In 2009, based only on procedural grounds, the PCR court denied a new trial premised on newly discovered evidence. The PCR court came to that conclusion even while holding that defense counsel exercising reasonable diligence could not have secured the exculpatory evidence. The Appellate Division did not address the PCR court's denial of relief based on newly discovered evidence.
Substantive consideration of Nash's newly discovered evidence claim has evaded review for ten years. It would be a fundamental injustice for this Court not to review the issue now. We therefore turn to the jurisprudence that governs a motion for a new trial based on newly discovered evidence.
In Carter, supra, we repeated the well-established standard for granting a new trial based on newly discovered evidence. 85 N.J. at 314, 426 A.2d 501. Evidence is newly discovered and sufficient to warrant the grant of a new trial when it is “(1) material to the issue and not merely cumulative or impeaching or contradictory; (2) discovered since the trial and not discoverable by reasonable diligence beforehand; and (3) of the sort that would probably change the jury's verdict if a new trial were granted.” Ibid.
In Ways, supra, we further refined the newly discovered evidence standard. 180 N.J. at 187–93, 850 A.2d 440. Under prong one of the Carter test, “[m]aterial evidence is any evidence that would have some bearing on the claims being advanced,” and includes evidence that supports a general denial of guilt. Id. at 188, 850 A.2d 440 (internal quotation marks and citation omitted). Moreover, “[d]etermining whether evidence is ‘merely cumulative, or impeaching, or contradictory,’ ” necessarily implicates prong three, “whether the evidence is ‘of the sort that would probably change the jury's verdict if a new trial were granted.’ ” Id. at 188–89, 850 A.2d 440 (quoting Carter, supra, 85 N.J. at 314, 426 A.2d 501). We have declared that “evidence that would have the probable effect of raising a reasonable doubt as to the defendant's guilt would not be considered merely cumulative, impeaching, or contradictory.” Id. at 189, 850 A.2d 440 (citation omitted). As is evident, under the Carter analysis, prongs one and three are inextricably intertwined. Thus, “evidence [that] would shake the very foundation of the State's case and almost certainly alter the earlier jury verdict” could not be categorized as “merely cumulative.” Ibid. (internal quotation marks and citation omitted). “The power of the newly discovered evidence to alter the verdict is the central issue, not the label to be placed on that evidence.” Id. at 191–92, 850 A.2d 440 (citation omitted).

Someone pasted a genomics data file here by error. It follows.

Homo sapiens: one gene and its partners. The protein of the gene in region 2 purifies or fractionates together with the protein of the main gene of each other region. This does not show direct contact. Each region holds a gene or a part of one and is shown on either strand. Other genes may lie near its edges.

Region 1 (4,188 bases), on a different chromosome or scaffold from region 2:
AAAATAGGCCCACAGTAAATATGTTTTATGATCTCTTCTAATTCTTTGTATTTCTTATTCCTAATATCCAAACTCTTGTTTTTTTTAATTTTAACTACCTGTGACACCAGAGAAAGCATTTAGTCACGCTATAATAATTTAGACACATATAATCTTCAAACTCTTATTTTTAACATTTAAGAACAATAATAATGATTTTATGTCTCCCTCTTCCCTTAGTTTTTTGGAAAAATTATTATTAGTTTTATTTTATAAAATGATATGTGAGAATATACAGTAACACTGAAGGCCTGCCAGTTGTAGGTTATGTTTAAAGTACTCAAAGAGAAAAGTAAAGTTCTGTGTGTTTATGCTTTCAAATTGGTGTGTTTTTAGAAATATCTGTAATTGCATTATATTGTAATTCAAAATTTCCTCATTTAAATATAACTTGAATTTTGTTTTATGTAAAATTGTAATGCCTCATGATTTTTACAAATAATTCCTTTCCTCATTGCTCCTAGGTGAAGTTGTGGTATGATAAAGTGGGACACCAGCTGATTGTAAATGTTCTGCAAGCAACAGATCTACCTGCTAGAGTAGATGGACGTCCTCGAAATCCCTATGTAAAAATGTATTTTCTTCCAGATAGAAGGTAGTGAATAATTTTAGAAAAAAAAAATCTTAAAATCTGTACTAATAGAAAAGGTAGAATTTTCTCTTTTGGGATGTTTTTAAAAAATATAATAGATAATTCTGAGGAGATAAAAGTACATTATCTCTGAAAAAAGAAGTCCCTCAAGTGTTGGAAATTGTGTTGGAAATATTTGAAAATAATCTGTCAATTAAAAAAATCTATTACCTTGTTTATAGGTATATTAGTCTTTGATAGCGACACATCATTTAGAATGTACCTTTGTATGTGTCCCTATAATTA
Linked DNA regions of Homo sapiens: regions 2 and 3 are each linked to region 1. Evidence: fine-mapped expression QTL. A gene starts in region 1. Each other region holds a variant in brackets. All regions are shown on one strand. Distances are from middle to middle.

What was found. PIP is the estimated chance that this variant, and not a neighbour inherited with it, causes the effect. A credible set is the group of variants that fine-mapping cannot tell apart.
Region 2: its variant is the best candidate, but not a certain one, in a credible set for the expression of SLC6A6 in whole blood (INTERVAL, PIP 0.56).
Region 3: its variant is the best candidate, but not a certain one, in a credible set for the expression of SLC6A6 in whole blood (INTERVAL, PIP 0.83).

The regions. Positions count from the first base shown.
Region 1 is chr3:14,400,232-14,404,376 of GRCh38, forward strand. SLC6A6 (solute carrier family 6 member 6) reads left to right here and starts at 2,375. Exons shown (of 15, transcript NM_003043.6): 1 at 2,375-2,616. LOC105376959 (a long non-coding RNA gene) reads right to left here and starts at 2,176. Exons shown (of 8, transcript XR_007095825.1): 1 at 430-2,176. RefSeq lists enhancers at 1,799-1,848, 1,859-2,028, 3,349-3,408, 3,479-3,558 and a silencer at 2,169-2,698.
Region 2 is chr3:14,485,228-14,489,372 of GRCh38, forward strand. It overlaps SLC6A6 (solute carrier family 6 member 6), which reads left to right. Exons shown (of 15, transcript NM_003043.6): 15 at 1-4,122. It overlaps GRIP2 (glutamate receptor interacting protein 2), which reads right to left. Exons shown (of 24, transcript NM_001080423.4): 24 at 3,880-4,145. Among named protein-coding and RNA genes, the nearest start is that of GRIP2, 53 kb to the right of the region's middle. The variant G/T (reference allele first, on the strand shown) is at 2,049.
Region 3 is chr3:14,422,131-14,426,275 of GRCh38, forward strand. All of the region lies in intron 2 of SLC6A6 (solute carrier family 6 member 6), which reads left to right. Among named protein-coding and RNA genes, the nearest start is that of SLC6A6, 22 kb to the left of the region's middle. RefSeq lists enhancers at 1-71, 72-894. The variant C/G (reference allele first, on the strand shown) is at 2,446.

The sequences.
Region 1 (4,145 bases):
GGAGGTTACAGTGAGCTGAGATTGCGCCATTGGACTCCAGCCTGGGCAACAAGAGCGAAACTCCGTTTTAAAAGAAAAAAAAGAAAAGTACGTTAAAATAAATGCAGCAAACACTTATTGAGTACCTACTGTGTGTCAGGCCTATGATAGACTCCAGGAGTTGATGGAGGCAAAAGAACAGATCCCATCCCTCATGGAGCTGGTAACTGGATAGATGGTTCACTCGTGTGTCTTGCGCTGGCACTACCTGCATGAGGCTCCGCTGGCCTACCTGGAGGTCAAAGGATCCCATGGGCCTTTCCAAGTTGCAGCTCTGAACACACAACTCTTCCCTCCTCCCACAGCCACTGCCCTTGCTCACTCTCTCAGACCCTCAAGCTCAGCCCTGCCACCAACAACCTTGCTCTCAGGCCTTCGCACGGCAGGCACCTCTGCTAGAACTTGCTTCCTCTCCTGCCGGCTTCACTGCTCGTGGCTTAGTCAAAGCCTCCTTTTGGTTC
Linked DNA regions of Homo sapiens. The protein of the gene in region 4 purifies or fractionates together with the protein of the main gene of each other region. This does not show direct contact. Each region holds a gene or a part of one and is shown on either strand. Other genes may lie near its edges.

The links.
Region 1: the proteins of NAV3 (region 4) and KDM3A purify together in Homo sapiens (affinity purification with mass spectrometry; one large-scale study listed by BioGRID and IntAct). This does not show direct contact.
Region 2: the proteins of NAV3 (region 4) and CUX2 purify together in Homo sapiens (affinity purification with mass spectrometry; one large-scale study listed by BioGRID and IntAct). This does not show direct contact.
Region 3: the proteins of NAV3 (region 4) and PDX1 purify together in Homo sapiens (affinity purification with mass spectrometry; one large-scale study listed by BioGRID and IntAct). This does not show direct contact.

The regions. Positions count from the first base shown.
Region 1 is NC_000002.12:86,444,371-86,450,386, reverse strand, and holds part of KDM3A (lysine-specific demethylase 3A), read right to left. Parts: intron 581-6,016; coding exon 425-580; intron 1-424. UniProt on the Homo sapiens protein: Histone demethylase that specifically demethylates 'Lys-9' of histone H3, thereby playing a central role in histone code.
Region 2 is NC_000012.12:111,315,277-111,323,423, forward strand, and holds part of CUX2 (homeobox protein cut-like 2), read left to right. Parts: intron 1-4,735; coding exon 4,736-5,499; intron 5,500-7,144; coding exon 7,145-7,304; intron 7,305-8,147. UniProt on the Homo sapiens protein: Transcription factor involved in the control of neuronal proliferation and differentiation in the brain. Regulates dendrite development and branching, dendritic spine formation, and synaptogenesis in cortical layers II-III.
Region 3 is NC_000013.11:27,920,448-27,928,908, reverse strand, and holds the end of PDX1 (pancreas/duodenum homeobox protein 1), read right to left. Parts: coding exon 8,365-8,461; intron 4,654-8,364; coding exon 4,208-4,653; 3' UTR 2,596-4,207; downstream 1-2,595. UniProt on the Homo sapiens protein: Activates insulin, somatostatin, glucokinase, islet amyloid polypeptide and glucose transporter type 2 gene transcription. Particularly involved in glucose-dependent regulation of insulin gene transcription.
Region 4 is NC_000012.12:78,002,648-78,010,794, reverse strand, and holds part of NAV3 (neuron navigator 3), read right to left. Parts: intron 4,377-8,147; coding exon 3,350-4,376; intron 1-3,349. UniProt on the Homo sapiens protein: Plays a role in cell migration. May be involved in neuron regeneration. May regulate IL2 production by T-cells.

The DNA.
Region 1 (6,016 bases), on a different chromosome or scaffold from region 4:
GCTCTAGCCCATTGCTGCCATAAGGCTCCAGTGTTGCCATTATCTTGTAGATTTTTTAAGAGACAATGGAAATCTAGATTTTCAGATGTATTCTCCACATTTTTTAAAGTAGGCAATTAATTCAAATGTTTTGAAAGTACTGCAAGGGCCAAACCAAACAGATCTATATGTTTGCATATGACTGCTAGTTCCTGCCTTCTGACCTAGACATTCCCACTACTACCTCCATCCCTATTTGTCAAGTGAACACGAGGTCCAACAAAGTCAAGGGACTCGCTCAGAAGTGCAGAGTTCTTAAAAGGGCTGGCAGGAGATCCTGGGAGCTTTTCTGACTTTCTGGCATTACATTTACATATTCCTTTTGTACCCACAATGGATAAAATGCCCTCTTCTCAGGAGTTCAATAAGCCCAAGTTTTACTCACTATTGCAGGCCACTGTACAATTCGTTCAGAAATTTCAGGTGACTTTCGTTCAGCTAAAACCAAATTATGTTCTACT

Prong two requires that “the new evidence must have been discovered after completion of trial and must not have been discoverable earlier through the exercise of reasonable diligence.” Id. at 192, 850 A.2d 440 (citing Carter, supra, 85 N.J. at 314, 426 A.2d 501). The defense must “act with reasonable dispatch in searching for evidence before the start of the trial.” Ibid. One important caveat must be kept in mind. “[E]vidence clearly capable of altering the outcome of a verdict that could have been discovered by reasonable diligence at the time of trial would almost certainly point to ineffective assistance of counsel.” Ibid. (citation omitted). It hardly bears mentioning that “[w]e would not require a person who is probably innocent to languish in prison because the exculpatory evidence was discoverable and overlooked by a less than reasonably diligent attorney.” Ibid. (citations omitted).